Sorry for the delay, so if I understand: You had both
example.fr and setup
example.fr as the one you wanted to use with
example.eu being a parked domain as your trademark with a 301 to the site you were using. But, geo-changing situations and EU being a broader category you now want
example.eu as your site with content.
First thing you should know is how long will it take. My experience is maybe a month or so, with caveats and qualifiers. Google has been volatile as of late, with updates to the quality of their product search and other minor changes.
The last info I have from @GoogleSearchCentral #AskGooglebot
0:17 It seems that nothing's permanent in this world,
0:20 so how long is permanent when it comes to redirects?
0:24 At Google, we try to reprocess all pages 0:27 at least every few months.
0:29 Most pages are checked much more often.
0:32 However, the amount of crawling is limited
0:34 and there are many, many pages that we'd like to crawl,
0:37 so we have to prioritize.
0:40 When a URL changes, our systems need
0:42 to see the change in the form of a redirect for at least
0:45 a few times in order to record that change.
0:48 To be certain that a redirect has been seen a few times,
0:51 we recommend keeping the redirect in place 0:53 for at least one year.
Why so long?
Well around 20 years ago there were people up around this time who were cloaking pages, keyword stuffing, and at least one guy with a sites for Halloween store, Christmas store, and Valentines store that guy setup his Halloween site and valentines day sites to forward to his Christmas site, after Christmas he would forward to his valentines day site. The search engine they were waiting for was excite; They did a monthly update and at that time they turned a blind eye to cloaking and the update picked the winners and the losers. That changed when somebody started guaranteeing to put other people's sites at the top position in search engines. New York Times got interested and asked the search engines if other people could do that ... they said no because if users thought that was the case it would damage their brand. To satisfy the needs of marketers they gave us paid ads above the organic search results. In other words they cut out the middle man. And, tell the New York Times that they run advertisements first.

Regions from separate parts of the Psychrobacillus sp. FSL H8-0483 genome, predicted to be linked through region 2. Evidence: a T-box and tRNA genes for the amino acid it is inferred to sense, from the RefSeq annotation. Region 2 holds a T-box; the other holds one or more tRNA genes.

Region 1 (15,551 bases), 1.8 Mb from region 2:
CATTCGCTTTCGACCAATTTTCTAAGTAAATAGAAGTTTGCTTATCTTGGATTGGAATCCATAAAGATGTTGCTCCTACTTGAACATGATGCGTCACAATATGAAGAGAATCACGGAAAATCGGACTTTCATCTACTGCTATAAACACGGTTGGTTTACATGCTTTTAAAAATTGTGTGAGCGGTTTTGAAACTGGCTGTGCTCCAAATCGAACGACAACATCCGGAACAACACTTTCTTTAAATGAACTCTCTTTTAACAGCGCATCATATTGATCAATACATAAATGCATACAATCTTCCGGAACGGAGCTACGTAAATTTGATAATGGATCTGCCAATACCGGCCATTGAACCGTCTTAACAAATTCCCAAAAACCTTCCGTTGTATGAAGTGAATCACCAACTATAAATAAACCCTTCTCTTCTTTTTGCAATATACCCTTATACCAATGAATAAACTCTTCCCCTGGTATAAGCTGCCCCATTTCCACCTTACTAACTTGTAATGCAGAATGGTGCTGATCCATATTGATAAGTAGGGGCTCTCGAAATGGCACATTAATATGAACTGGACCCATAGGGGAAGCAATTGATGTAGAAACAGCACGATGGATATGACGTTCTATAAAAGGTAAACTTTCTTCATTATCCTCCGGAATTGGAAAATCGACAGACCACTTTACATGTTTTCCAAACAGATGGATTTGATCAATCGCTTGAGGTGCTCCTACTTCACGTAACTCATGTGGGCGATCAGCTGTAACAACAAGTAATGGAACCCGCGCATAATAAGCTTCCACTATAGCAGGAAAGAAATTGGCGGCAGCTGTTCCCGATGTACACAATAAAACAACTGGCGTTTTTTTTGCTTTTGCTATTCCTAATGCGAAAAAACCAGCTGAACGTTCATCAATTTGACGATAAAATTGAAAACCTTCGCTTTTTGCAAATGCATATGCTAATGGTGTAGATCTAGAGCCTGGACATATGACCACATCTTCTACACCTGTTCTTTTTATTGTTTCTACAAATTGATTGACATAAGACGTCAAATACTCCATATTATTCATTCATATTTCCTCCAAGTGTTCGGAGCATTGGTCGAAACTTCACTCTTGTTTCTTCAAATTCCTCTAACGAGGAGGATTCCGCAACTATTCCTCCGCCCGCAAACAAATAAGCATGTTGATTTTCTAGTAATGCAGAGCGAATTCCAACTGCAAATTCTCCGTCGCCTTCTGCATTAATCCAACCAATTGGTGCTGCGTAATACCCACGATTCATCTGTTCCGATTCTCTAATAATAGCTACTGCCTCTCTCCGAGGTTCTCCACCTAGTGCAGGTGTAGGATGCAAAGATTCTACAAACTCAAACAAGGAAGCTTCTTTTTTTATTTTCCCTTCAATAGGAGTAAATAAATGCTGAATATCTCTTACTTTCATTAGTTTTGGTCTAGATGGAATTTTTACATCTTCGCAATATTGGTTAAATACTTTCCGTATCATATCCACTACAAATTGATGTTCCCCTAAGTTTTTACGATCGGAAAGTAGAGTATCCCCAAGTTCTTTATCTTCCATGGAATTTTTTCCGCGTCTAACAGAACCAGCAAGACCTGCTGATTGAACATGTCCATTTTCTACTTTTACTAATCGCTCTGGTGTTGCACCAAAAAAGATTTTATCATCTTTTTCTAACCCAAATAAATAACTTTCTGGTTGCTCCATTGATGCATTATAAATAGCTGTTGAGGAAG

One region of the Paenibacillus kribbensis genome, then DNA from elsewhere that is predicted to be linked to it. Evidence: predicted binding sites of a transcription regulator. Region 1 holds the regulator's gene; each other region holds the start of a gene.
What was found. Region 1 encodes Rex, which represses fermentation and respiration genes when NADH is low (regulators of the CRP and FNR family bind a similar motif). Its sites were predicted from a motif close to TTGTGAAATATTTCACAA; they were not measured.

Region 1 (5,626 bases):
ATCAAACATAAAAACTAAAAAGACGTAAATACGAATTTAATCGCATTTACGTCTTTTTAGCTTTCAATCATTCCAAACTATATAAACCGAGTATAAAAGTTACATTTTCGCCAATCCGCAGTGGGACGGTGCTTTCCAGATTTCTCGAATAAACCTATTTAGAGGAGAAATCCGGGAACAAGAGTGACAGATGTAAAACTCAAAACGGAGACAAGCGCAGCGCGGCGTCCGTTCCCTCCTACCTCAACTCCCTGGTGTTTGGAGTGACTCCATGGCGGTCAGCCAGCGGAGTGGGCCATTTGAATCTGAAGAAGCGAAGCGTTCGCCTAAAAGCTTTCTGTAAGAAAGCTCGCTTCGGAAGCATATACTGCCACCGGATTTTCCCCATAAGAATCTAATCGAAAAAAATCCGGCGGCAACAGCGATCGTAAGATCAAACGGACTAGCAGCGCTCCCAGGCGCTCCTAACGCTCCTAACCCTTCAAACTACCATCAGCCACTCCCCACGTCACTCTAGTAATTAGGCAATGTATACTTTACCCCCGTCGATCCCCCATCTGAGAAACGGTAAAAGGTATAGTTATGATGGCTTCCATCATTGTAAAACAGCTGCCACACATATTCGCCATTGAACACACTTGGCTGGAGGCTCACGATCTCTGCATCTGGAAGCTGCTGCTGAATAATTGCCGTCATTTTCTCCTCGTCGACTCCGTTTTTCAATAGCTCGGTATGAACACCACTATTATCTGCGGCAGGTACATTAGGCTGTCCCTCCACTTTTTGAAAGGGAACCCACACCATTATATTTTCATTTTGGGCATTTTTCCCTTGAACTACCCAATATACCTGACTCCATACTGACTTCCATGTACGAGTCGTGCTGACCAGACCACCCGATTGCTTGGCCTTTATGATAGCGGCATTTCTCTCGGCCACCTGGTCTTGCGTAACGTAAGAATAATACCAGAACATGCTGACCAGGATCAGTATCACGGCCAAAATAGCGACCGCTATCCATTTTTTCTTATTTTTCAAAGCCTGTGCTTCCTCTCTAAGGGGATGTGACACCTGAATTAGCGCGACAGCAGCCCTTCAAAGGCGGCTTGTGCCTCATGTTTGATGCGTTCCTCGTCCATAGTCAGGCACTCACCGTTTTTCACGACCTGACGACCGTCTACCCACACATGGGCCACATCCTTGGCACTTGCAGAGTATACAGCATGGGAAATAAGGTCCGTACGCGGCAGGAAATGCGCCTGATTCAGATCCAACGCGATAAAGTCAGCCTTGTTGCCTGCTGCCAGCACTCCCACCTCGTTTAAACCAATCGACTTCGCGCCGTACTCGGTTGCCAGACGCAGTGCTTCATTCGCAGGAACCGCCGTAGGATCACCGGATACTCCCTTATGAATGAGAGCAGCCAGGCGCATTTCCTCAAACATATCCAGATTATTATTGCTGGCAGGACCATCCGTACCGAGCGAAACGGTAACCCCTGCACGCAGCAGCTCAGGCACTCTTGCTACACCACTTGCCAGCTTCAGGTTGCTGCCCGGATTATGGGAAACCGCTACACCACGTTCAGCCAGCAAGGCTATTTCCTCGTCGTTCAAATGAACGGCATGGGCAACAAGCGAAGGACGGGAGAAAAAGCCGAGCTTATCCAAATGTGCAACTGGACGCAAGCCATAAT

So search engines started processing redirects with a small degree of trust.
How to improve the process
All internal links should be pointed to the new URL, all external links you have control over, (all social media pages), should point their links to the new URL. In other words the change is not a temporary change till next month of indeed a long-term "permanent change."
When the change is seen as permanent that will change how search engines see the pair of sites. Sadly just putting the redirect on the
example.fr is not enough to be seen as permanent in the first few weeks.
And as noted in comments, WordPress has a setting for the URL that it uses to point to the main domain. That needs to be changed as to the new main domain ... it is a "Strong," signal as to what domain should be indexed.
After all changes have been made to signal the .eu as the page to be indexed so that the .fr is no longer to be indexed ... you can attract the robot by using https://search.google.com/search-console/not-verified?original_url=/search-console/settings/change-address&original_resource_id
Alternatively, one could keep both sites and put up unique content.
Another option is to remove the 301, keep both sites, and refer the users of
example.fr that there is new content at
example.eu. and on occasion put new content on
IE that guy with the three store, could put up a notice that Halloween products are sold out and they have new deals at Chrismas-at-[our-band].com